Saturday, March 1, 2008

JMX Specifications: An Overview

The world of Java Management Extensions (JMX) is specified in multiple specifications. The purpose of this blog entry is to provide an organized list of these JMX-related specifications with a few interesting notes about each. Note that a list of the JMX-related Java Specification Requests (JSRs) is available here.

The basic JMX concept is one of the oldest of the Java Specification Requests. The third JSR (JSR-3) is Java Management Extensions (JMX) Specification. In fact, because JSR-2 has been withdrawn, the only older JSR than JMX is the Realtime Java JSR (JSR-1). The final release of JMX 1.0 was on 7 September 2000. The first maintenance release for JMX (JMX 1.1) was released on 15 January 2002 followed by the second JSR-3 maintenance review (JMX 1.2, introducing MBeanServerConnection interface and four-parameter removeNotificationListener methods among other things) on 27 August 2002. JMX 1.3 (third maintenance release of JSR-3, introducing MXBeans) was released on 25 April 2006 and was quickly followed by the release of JMX 1.4 (fourth maintenance release of JSR-3) on 15 August 2006.

As described in my previous blog entry, JMX 1.3 dropped the concept of having the JMX reference implementation separate from the JMX platform server implementation. Java SE 6 provides a JMX Platform Server that is also the JMX 1.4 reference implementation.

While JSR-3 and its maintenance releases describe much of the core of present-day JMX, the standardization of remote JMX access is accomplished with JSR-160 ("Java Management Extensions (JMX) Remote API"). This JSR's initial final release date was 23 October 2003. This JSR provided standard definitions of JMX Connectors. The specification itself calls out several key predictions that turned out to be the actual realization as well. These include definition of two transport protocols (RMI and JMXMP), the decision to not call out any new discovery mechanisms, and the plan to support existing discovery mechanisms of SLP, Jini, and JNDI.

One interesting observation related to the JMX-related JSRs discussed so far (JSR-3 and JSR-160) is that when these were both changed to have 1.4 as their version numbers (JMX API 1.4 and JMX Remote API 1.4), they were also placed in the same overall specification. The JMX 1.4 specification available at contains both the core JMX specification (Parts I [JMX Instrumentation Specification] and II [JMX Agent Specification]) and the JMX Remote specification (Part III - "JMX Remote API Specification").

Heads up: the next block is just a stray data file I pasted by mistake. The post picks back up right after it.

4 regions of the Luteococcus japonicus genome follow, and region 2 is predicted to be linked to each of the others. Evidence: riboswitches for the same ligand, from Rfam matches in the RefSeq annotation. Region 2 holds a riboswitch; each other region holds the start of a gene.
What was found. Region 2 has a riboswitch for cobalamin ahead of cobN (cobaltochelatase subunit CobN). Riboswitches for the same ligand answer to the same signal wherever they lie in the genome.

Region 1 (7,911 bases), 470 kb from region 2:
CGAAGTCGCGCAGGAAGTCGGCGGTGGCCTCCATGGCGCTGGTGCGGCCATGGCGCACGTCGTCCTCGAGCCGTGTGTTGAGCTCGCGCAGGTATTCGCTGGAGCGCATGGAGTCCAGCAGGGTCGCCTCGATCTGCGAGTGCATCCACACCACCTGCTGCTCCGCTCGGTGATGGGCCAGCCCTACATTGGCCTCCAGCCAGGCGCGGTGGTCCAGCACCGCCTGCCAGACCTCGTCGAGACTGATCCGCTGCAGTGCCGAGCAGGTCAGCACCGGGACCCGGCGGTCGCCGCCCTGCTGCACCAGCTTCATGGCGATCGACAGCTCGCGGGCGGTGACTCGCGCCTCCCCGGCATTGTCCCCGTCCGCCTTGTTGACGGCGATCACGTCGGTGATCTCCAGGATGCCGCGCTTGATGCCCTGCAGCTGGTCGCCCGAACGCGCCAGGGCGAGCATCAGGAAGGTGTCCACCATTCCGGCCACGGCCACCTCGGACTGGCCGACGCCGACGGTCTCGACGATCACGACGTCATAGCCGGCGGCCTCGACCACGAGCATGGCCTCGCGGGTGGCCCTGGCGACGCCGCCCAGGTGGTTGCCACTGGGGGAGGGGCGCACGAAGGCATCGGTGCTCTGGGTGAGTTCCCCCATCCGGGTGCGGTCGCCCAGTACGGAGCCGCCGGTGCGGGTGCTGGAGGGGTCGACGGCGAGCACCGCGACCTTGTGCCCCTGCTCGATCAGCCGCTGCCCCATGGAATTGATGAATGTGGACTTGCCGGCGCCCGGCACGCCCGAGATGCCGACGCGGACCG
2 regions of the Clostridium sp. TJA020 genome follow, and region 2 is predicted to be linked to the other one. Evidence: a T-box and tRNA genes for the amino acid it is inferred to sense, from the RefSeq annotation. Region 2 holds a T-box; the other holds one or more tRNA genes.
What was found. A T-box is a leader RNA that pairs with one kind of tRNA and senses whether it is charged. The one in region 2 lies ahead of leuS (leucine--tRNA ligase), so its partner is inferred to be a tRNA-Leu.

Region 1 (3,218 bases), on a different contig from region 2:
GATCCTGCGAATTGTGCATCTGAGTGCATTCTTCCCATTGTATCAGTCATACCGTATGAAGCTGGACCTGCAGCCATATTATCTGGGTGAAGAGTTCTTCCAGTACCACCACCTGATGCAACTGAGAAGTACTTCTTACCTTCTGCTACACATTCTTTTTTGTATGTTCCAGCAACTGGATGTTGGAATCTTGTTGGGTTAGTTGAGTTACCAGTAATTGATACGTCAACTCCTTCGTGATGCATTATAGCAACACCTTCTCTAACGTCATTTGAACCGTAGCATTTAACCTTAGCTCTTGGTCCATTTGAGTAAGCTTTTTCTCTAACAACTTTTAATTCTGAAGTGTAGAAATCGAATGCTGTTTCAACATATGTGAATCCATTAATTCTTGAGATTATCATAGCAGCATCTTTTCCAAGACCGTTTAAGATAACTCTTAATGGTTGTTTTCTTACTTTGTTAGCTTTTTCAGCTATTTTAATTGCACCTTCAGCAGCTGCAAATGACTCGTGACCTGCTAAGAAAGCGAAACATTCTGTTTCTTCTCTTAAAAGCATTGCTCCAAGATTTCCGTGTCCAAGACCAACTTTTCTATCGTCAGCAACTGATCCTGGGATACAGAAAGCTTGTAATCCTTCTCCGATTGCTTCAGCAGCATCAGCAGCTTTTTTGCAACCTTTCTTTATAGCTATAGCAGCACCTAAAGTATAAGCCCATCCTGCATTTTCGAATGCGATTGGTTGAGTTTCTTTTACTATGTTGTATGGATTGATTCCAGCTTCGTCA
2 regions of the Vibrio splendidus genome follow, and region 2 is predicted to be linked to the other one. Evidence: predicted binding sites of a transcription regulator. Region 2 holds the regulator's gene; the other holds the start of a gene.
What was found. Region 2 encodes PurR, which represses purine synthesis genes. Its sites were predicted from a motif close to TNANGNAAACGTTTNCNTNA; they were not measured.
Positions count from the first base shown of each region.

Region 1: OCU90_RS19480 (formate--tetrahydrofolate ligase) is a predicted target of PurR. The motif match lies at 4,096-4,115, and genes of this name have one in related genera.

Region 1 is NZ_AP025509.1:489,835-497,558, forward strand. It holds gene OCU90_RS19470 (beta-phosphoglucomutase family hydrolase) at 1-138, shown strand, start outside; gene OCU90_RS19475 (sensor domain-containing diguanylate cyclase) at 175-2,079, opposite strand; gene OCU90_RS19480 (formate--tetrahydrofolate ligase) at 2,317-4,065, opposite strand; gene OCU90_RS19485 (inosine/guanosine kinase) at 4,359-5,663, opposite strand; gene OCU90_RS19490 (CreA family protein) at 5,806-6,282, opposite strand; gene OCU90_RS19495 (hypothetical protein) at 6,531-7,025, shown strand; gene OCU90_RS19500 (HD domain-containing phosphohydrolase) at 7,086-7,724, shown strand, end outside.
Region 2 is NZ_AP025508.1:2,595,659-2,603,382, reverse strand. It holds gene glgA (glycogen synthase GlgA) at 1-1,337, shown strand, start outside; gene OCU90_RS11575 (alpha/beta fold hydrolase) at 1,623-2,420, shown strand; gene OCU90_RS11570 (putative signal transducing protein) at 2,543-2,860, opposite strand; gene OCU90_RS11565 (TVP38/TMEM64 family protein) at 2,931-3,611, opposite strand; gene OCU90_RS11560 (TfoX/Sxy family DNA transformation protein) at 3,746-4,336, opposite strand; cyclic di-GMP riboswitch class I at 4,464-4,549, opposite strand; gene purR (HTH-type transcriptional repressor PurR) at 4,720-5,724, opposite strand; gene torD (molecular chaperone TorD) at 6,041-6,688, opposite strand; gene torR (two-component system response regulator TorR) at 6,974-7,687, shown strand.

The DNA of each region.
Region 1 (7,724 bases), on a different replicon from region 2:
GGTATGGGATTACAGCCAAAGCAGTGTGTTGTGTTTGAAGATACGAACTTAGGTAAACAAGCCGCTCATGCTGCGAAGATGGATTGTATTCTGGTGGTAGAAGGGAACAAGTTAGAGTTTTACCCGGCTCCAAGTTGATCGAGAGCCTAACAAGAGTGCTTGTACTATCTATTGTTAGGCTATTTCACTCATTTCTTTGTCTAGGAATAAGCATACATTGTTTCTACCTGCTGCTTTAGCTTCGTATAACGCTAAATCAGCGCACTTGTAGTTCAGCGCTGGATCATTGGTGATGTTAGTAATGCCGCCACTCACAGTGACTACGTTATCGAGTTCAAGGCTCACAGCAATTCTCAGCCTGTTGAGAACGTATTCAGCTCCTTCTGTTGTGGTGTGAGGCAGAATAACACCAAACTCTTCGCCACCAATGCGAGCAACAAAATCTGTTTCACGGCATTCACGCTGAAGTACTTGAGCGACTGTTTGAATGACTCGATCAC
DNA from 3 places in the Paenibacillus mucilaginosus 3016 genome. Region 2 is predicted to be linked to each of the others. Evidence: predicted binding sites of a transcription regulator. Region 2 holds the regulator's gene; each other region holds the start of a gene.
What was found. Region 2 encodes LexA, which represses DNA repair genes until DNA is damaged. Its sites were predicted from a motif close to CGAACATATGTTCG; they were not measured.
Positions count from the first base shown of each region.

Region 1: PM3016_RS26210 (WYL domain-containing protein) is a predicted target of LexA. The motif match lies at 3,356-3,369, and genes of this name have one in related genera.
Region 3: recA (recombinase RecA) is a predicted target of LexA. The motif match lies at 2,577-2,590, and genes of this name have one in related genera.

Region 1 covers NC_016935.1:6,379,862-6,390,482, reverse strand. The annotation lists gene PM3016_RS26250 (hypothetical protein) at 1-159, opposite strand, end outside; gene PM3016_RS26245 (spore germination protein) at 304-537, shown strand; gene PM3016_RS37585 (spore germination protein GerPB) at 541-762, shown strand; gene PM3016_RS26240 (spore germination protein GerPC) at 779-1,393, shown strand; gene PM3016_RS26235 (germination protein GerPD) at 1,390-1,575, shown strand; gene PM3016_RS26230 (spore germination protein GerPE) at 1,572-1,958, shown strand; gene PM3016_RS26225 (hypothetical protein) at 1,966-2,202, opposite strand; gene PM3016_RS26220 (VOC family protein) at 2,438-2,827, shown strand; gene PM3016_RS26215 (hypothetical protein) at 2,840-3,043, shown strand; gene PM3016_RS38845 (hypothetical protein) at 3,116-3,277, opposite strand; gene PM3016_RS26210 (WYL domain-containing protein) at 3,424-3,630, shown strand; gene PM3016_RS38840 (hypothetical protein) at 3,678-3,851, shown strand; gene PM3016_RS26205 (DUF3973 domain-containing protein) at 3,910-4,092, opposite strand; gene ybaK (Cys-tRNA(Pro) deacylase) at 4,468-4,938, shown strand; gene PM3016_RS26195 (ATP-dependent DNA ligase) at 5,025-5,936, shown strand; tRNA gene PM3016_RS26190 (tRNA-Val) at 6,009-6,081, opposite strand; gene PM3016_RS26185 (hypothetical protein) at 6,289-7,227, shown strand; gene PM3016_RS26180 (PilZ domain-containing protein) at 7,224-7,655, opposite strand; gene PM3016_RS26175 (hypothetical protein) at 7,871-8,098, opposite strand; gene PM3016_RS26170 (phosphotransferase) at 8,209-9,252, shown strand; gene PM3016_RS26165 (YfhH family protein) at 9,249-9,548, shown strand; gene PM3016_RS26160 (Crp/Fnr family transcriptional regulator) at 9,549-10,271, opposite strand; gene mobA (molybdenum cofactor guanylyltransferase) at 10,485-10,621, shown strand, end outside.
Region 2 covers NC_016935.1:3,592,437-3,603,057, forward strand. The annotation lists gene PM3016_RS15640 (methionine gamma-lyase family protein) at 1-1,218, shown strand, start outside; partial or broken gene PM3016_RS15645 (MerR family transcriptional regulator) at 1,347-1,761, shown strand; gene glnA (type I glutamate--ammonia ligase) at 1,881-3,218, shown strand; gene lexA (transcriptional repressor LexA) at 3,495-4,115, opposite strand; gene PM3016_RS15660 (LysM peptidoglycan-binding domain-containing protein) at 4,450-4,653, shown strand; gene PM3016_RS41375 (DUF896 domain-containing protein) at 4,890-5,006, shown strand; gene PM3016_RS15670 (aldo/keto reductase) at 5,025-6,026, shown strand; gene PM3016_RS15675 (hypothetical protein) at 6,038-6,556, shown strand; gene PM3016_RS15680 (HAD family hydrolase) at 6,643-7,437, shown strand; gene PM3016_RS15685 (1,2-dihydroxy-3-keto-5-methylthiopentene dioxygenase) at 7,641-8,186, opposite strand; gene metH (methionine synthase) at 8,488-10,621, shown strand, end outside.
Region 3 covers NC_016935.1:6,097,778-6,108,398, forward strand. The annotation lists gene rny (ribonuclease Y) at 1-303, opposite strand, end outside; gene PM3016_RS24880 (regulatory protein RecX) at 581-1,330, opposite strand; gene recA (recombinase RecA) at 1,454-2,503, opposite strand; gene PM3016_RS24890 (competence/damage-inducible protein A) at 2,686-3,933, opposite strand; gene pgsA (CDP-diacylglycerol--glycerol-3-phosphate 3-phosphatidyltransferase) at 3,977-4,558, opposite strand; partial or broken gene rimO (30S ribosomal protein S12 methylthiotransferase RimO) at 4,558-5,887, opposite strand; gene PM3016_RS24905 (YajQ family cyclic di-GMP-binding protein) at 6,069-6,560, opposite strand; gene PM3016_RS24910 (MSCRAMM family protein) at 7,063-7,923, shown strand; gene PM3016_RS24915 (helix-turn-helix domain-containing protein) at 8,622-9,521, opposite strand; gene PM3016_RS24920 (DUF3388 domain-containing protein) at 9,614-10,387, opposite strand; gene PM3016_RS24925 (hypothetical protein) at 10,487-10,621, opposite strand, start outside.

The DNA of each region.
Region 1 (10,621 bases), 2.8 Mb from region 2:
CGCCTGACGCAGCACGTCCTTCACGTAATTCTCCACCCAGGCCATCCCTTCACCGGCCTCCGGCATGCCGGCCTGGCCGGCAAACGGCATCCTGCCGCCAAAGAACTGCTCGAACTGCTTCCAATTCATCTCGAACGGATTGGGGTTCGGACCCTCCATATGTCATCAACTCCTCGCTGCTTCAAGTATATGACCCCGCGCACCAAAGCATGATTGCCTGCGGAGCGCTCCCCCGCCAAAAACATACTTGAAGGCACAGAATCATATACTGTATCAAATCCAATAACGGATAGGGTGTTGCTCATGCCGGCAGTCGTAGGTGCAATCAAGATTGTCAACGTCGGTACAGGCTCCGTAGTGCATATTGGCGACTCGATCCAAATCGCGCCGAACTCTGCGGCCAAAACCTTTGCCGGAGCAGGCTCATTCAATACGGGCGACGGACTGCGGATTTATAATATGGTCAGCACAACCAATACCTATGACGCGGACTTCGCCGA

A more specific JSR related to remote JMX is JSR-262 ("Web Services Connector for Java Management Extensions (JMX) Agents"). This JSR calls for a web services JMX connector that is compliant with JMX connectors as outlined by JSR-160. A significant advantage of this, of course, is the ability to use JMX with web services. It is also useful because it allows JMX remote connector-compliant clients (such as JConsole) to communicate with managed resources via HTTP and thus more easily through firewalls. While JSR-262 is not 100% finalized, an implementation of it is available at

The next major release of JMX, JMX 2.0, is specified with JSR-255 ("Java Management Extensions(JMX) Specification, version 2.0"). According to the specification, JMX 2.0 was intended to be part of Java SE 6. That obviously did not happen, so now it is projected as part of Java SE 7. The blog entry JMX 2.0 API Early Draft Review covers the features of JMX 2.0 in the review and mentions the plan to release JMX 2.0 with Java SE 7.

Two Java management-related specifications have close ties with JMX. These are
JSR 77 ("J2EE Management") and JSR 88 ("Java EE Application Deployment").

Three JMX-related JSRs have been withdrawn. The withdrawn JMX-related JSRs are JSR-70 ("IIOP Protocol Adapter for JMS Specification") [IIOP = Internet Inter-ORB Protocol], JSR-71 ("JMX-TMN Specification") [TMN = Telecommunication Management Network], and JSR-146 ("WBEM Services: JMX Provider Protocol") [WBEM = Web Based Enterprise Management].

In a previous blog entry, I talked about the aged nature of the available JMX books. As evidenced by this brief history of JMX-related specifications, much has happened since even the latest of these books was published and much more is to come with JMX 2.0.

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